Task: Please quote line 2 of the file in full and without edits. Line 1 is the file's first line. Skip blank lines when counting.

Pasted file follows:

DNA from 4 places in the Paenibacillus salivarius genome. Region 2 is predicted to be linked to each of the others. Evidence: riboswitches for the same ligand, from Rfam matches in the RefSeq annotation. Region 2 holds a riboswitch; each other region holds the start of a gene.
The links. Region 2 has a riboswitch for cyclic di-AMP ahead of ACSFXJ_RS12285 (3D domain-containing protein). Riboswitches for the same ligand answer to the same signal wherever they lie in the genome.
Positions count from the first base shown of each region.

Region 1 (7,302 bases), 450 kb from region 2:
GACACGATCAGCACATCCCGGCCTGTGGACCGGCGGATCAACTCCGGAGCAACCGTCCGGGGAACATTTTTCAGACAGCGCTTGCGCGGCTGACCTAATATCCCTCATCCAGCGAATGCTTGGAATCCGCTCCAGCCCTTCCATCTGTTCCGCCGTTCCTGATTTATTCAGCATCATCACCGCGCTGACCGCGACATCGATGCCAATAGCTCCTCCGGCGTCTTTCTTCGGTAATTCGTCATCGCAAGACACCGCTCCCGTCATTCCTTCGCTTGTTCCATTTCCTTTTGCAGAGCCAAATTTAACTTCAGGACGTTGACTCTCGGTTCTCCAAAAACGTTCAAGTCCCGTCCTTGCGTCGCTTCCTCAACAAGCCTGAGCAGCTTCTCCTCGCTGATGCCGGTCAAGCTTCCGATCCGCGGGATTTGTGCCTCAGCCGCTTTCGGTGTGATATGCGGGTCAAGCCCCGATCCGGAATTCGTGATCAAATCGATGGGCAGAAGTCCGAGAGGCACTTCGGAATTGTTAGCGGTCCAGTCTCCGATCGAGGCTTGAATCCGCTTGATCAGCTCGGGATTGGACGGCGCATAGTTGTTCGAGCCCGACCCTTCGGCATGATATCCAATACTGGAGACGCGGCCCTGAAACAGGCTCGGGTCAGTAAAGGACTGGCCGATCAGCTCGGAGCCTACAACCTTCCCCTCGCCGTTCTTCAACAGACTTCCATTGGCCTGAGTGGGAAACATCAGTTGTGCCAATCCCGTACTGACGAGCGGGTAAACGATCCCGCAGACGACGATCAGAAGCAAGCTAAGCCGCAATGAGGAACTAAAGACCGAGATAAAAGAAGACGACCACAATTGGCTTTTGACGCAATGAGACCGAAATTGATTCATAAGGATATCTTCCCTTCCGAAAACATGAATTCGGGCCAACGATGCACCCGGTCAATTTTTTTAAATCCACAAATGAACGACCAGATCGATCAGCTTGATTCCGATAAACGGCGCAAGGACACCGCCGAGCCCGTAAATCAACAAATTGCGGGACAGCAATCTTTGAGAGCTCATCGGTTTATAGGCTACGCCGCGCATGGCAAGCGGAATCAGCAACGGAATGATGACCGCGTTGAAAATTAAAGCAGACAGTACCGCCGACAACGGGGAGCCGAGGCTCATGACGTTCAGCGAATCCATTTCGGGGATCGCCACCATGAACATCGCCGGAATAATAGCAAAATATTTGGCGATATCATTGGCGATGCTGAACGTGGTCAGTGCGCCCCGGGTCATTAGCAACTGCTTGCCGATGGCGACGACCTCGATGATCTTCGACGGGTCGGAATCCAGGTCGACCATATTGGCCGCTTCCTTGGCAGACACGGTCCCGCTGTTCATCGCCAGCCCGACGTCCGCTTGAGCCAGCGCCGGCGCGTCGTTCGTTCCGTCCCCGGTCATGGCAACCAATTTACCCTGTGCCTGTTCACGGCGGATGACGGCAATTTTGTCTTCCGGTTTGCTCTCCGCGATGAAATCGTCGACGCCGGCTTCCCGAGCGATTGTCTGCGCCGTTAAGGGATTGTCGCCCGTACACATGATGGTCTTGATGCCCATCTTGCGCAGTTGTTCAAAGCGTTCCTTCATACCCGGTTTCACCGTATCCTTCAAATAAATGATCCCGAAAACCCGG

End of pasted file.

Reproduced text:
The links. Region 2 has a riboswitch for cyclic di-AMP ahead of ACSFXJ_RS12285 (3D domain-containing protein). Riboswitches for the same ligand answer to the same signal wherever they lie in the genome.